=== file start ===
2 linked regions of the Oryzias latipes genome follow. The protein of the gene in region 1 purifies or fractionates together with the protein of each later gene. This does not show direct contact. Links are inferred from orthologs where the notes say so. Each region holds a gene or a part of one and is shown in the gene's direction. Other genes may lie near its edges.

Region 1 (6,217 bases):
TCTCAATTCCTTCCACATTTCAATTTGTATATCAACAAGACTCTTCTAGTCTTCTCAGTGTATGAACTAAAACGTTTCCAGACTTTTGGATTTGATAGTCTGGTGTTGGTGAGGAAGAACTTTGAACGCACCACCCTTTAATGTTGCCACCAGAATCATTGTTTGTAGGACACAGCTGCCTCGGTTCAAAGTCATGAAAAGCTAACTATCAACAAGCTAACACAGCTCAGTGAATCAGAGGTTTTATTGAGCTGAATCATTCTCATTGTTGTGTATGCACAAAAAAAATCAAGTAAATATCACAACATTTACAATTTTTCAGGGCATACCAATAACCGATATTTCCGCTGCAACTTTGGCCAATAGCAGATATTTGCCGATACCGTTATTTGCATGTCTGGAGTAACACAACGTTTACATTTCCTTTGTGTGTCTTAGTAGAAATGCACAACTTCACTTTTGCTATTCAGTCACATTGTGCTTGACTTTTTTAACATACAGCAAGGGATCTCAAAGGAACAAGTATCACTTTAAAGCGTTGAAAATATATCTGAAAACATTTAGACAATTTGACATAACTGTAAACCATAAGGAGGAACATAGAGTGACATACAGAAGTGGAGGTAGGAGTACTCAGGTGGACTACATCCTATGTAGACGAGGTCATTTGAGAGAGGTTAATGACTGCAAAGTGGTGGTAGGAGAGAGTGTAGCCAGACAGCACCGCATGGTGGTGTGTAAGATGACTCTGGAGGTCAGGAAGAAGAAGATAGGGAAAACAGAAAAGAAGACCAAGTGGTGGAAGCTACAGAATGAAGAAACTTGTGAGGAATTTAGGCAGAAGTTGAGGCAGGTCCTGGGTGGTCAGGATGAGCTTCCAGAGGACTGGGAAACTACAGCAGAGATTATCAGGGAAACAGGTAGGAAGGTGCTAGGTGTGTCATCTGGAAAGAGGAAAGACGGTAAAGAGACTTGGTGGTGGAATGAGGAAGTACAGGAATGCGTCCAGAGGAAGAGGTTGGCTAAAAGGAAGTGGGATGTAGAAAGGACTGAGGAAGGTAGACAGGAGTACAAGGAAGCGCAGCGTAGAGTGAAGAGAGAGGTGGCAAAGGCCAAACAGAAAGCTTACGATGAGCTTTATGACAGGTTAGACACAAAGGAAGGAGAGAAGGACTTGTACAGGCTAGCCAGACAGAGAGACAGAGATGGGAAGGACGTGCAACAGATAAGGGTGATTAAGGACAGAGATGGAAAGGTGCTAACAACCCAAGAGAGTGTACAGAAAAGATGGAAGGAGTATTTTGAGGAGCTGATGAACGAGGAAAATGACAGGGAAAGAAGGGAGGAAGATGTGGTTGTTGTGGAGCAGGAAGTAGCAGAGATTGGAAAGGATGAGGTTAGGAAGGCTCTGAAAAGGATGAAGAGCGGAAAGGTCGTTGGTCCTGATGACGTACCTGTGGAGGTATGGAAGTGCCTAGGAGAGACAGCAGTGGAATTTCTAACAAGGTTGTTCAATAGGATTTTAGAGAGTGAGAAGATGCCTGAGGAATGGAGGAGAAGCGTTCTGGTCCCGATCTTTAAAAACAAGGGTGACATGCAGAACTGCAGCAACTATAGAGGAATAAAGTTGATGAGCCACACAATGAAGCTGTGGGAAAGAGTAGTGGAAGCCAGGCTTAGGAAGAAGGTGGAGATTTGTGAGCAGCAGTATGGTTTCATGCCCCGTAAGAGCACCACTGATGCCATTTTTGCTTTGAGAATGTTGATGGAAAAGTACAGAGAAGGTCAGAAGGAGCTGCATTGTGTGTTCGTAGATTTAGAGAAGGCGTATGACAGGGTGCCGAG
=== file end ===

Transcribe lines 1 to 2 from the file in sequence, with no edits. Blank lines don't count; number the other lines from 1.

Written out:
2 linked regions of the Oryzias latipes genome follow. The protein of the gene in region 1 purifies or fractionates together with the protein of each later gene. This does not show direct contact. Links are inferred from orthologs where the notes say so. Each region holds a gene or a part of one and is shown in the gene's direction. Other genes may lie near its edges.

Region 1 (6,217 bases):